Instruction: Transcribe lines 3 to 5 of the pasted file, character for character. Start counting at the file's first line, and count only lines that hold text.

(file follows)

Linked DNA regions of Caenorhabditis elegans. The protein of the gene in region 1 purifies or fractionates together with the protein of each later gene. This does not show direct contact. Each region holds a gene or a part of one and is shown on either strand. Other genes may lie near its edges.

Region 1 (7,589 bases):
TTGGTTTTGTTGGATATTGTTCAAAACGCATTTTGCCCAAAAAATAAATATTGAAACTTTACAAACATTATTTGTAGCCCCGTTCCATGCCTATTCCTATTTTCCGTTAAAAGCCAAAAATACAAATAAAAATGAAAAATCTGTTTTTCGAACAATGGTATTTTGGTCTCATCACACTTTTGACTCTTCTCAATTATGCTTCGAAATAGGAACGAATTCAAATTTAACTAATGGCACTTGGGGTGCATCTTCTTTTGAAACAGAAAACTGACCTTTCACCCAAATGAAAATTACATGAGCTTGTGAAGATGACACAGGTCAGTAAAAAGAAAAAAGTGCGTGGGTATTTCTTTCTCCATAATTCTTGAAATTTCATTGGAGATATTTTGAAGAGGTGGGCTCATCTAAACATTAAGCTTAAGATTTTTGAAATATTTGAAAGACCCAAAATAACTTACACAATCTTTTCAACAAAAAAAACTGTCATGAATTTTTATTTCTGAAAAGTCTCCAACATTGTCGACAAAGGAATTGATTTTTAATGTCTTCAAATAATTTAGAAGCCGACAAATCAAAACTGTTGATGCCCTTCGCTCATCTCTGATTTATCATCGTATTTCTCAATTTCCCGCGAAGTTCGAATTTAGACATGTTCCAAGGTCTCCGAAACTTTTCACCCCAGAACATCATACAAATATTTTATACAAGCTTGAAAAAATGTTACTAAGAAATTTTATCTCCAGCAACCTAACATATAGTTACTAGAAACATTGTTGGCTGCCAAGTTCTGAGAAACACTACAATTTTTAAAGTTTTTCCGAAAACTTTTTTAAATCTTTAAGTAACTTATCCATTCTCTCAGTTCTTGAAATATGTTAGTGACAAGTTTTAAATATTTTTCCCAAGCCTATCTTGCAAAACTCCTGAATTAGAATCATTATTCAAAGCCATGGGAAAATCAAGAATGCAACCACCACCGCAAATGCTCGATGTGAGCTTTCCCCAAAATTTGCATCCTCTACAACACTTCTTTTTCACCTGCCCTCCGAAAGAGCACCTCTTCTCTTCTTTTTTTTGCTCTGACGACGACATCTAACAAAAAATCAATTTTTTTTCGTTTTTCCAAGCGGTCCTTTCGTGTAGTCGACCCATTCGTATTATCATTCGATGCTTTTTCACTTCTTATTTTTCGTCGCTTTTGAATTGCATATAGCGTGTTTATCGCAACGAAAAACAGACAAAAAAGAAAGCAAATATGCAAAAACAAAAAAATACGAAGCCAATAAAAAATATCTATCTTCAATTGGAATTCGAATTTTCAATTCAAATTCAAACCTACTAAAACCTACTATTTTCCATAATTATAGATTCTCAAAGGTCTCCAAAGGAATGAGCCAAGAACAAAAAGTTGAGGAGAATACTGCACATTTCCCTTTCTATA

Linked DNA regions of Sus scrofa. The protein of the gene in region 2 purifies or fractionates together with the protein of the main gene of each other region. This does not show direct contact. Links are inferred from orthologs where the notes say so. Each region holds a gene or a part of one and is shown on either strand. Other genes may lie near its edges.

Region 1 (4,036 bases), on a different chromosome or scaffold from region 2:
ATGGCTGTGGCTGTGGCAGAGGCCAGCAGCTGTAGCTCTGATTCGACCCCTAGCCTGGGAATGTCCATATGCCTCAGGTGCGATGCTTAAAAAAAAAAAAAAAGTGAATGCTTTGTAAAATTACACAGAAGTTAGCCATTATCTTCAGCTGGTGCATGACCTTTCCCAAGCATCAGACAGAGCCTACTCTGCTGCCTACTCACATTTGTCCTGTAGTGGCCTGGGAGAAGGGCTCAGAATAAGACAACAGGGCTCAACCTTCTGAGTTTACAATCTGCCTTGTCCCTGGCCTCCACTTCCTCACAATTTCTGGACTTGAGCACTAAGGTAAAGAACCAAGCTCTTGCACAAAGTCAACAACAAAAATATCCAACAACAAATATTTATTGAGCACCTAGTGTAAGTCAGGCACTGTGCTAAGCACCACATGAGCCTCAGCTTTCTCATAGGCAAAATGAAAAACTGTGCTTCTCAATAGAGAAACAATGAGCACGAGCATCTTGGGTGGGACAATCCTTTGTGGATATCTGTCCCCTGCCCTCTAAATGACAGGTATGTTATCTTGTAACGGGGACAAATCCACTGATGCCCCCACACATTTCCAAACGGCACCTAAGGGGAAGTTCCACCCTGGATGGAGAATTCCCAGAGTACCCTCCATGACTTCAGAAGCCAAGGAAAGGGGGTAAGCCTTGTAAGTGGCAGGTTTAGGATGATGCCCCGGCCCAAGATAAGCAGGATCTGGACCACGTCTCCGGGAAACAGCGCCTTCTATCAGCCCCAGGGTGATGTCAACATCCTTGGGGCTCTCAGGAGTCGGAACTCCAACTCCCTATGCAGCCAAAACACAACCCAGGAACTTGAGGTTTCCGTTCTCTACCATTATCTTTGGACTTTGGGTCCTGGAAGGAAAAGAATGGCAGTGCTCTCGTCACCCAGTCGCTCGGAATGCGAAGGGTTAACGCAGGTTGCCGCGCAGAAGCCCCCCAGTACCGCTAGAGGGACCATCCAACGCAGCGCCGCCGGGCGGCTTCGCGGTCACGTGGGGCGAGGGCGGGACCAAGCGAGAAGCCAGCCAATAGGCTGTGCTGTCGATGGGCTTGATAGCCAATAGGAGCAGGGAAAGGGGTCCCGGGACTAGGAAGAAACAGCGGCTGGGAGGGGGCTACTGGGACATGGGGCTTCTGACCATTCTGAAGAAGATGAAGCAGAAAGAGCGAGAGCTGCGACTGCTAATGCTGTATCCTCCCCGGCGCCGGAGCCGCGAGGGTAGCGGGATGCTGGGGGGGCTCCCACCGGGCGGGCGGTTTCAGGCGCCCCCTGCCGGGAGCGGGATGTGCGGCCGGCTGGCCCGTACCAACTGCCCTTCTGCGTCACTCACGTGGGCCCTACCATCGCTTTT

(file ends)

TTGGTTTTGTTGGATATTGTTCAAAACGCATTTTGCCCAAAAAATAAATATTGAAACTTTACAAACATTATTTGTAGCCCCGTTCCATGCCTATTCCTATTTTCCGTTAAAAGCCAAAAATACAAATAAAAATGAAAAATCTGTTTTTCGAACAATGGTATTTTGGTCTCATCACACTTTTGACTCTTCTCAATTATGCTTCGAAATAGGAACGAATTCAAATTTAACTAATGGCACTTGGGGTGCATCTTCTTTTGAAACAGAAAACTGACCTTTCACCCAAATGAAAATTACATGAGCTTGTGAAGATGACACAGGTCAGTAAAAAGAAAAAAGTGCGTGGGTATTTCTTTCTCCATAATTCTTGAAATTTCATTGGAGATATTTTGAAGAGGTGGGCTCATCTAAACATTAAGCTTAAGATTTTTGAAATATTTGAAAGACCCAAAATAACTTACACAATCTTTTCAACAAAAAAAACTGTCATGAATTTTTATTTCTGAAAAGTCTCCAACATTGTCGACAAAGGAATTGATTTTTAATGTCTTCAAATAATTTAGAAGCCGACAAATCAAAACTGTTGATGCCCTTCGCTCATCTCTGATTTATCATCGTATTTCTCAATTTCCCGCGAAGTTCGAATTTAGACATGTTCCAAGGTCTCCGAAACTTTTCACCCCAGAACATCATACAAATATTTTATACAAGCTTGAAAAAATGTTACTAAGAAATTTTATCTCCAGCAACCTAACATATAGTTACTAGAAACATTGTTGGCTGCCAAGTTCTGAGAAACACTACAATTTTTAAAGTTTTTCCGAAAACTTTTTTAAATCTTTAAGTAACTTATCCATTCTCTCAGTTCTTGAAATATGTTAGTGACAAGTTTTAAATATTTTTCCCAAGCCTATCTTGCAAAACTCCTGAATTAGAATCATTATTCAAAGCCATGGGAAAATCAAGAATGCAACCACCACCGCAAATGCTCGATGTGAGCTTTCCCCAAAATTTGCATCCTCTACAACACTTCTTTTTCACCTGCCCTCCGAAAGAGCACCTCTTCTCTTCTTTTTTTTGCTCTGACGACGACATCTAACAAAAAATCAATTTTTTTTCGTTTTTCCAAGCGGTCCTTTCGTGTAGTCGACCCATTCGTATTATCATTCGATGCTTTTTCACTTCTTATTTTTCGTCGCTTTTGAATTGCATATAGCGTGTTTATCGCAACGAAAAACAGACAAAAAAGAAAGCAAATATGCAAAAACAAAAAAATACGAAGCCAATAAAAAATATCTATCTTCAATTGGAATTCGAATTTTCAATTCAAATTCAAACCTACTAAAACCTACTATTTTCCATAATTATAGATTCTCAAAGGTCTCCAAAGGAATGAGCCAAGAACAAAAAGTTGAGGAGAATACTGCACATTTCCCTTTCTATA

Linked DNA regions of Sus scrofa. The protein of the gene in region 2 purifies or fractionates together with the protein of the main gene of each other region. This does not show direct contact. Links are inferred from orthologs where the notes say so. Each region holds a gene or a part of one and is shown on either strand. Other genes may lie near its edges.

Region 1 (4,036 bases), on a different chromosome or scaffold from region 2: